By Kieran Mulvaney
By rights, Jessie Vargas should be a star. He’s well-spoken, bilingual and outgoing. The camera loves him, as he has shown in a stint as an interviewer for Univision here in Macau during fight week. Plus he’s an undefeated boxer who is the holder of a world title belt.
But Vargas’ career has yet to truly take off, despite his personal charms and his 25-0 record. Part of that is because that quarter-century of wins includes just nine knockouts; part of it, also, is that his performances have far too often underwhelmed.
The frustration for many critics has been that Vargas gives every impression of having the talent to shine, but hasn’t demonstrated the ability to get over the hump and move on to the next level. He might be considered the proverbial rough diamond – although one prominent observer disagreed with that assessment this week.
“You see him today, he’s polished already,” insists Roy Jones, Jr., who will be the chief second when Vargas does battle with Antonio DeMarco in the opening bout of Saturday’s pay-per-view and who will assume his regular ringside duties as HBO’s expert analyst. But, he concedes, “he was rough when I met him.”
That was just two months ago, and both Vargas and Jones believe that the work the two have done in that time – since Vargas first met the future first-ballot Hall-of-Famer and asked him to be his trainer – has brought about just the sort of changes that many have wanted to see in the young boxer. The veracity of that assertion will be tested on Saturday night, but both fighter and trainer feel that some form of destiny must have been at hand to bring them together.
Vargas had already begun training for his encounter with DeMarco, he says, when Ismael Salas, his trainer for his last two fights, secured a job training fighters in England. Salas suggested that Vargas decamp to Britain with him, but the Sin City resident said that “I couldn’t go to England: my home is Las Vegas, my home base is Las Vegas, my family’s here.“
Ten days or so later, as he contemplated his options, Vargas was at a fundraiser at the recently-opened Roy Jones Jr. Fight Academy, and he and Jones found themselves talking.
“He comes out and tells me, ‘Hey man, I’ve seen your last fight; you’re good, but why don’t you do this differently? For some reason, I’ve always seen you fight and I always want to tell you, throw your hands like this. Come into the gym Monday and I’ll show you some tricks that I think will help you.’ And I’m thinking, ‘Wow, there has to be a reason behind this, there’s a reason I’m here, there’s a reason that he opened up. Could he be my new trainer?’”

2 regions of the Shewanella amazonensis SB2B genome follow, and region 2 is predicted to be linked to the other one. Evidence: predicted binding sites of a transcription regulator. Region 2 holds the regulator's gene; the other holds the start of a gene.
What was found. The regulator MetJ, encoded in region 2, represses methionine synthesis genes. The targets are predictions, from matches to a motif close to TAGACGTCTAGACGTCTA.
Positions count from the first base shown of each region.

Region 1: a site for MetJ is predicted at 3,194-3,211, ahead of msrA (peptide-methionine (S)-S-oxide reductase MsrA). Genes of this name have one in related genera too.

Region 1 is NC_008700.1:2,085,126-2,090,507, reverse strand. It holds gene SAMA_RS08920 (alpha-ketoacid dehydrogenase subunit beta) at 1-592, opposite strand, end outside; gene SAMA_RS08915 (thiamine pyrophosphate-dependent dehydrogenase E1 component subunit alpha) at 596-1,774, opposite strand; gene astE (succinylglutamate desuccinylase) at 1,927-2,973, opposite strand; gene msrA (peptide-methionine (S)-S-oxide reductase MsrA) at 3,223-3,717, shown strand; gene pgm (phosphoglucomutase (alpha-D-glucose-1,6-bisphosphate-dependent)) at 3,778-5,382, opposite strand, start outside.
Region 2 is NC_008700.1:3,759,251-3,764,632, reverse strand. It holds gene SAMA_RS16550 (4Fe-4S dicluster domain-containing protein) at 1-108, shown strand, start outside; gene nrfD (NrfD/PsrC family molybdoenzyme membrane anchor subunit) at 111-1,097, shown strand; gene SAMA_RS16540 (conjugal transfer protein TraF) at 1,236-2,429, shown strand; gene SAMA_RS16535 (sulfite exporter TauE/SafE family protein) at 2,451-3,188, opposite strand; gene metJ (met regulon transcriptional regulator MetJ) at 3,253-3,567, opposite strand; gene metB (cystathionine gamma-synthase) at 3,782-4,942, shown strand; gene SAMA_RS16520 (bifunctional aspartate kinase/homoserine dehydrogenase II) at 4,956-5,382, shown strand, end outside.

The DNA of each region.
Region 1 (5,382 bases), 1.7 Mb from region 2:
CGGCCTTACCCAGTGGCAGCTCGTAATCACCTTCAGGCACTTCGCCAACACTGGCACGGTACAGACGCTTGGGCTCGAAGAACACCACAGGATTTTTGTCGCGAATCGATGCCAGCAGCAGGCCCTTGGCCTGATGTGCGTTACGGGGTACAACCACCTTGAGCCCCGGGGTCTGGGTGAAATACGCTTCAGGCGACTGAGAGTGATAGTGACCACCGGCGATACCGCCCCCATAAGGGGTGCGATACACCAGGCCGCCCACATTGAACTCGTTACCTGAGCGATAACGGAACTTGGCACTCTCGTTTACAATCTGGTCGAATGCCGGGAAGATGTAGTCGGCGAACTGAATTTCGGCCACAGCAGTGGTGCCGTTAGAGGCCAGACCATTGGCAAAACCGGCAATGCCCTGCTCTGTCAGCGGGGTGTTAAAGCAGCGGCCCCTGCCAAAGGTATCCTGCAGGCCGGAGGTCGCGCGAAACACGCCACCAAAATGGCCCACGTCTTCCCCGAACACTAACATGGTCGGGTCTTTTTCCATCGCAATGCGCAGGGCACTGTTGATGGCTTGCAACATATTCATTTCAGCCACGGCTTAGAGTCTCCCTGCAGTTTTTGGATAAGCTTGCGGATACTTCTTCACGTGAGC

Jones remembers it in much the same way.
“God blessed me to see this dude fight like three times,” he says. “Each time I watched him, I would get stuck watching him by mistake. I wasn’t trying to watch him fight. I was like, “Damn, why I keep seeing Jessie?” After the third time, I thought, ‘Damn, I need to teach Jessie how to throw a hook, because he needs to be knocking these dudes out. He keeps squeaking by every time I see him.’ So when I saw him, I said, ‘I love what you’re doing, you’ve got to have a hell of a heart because you’ve already got your way to a world championship. But I want to help you do better. I want to see some improvement. I wasn’t going to sugarcoat it, because that’s not what I do. I would have just shown him my hook, and you guys wouldn’t have known about it, unless he decided to tell you.”
Vargas took Jones up on his offer and, he says, “in the first half-an-hour he was teaching me things. I was amazed. I thought, ‘Wow, this man has a lot to show me, a lot of knowledge that he can share with me.’”
Adds Jones: “I guess he liked it because he came back a second day and he said, ‘I don’t have a trainer no more.’ I didn’t know that, and I know that I’m so busy, it’s hard for me to do it, but if you're gonna work with me, we can do it. It all depends how hungry you are and what you want.”
Jones offered to train Vargas for the DeMarco fight, a suggestion Vargas enthusiastically accepted, and as the two prepare to work together in a fight for the first time, it is clear that the affection and admiration is mutual.
“Roy Jones Jr. is a very intelligent individual,” Vargas enthuses. “He knows how to explain things in detail, and being a fighter himself, he won’t just tell you, he’ll show you. Not only that, but the way he looks at the game is very different. He’s two steps ahead of his opponent, and that’s where I am now. He’s setting everything up, so his opponent moves to the right if he wants him to. So that’s what we’re working on. We’ll continue to get better, but you’re going to see a difference on Saturday night.”
“I couldn’t ask for a better student,” responds Jones. “I’m so happy with the way that he received everything I taught him. The things I told him the beginning, he sees now. And that’s just in an eight-week period. That’s good enough for me. I can’t ask for more from a guy, because he trusted me to do what I asked him to do, and he saw the outcome of it. Win, lose or draw, I’m very proud of Jessie Vargas.”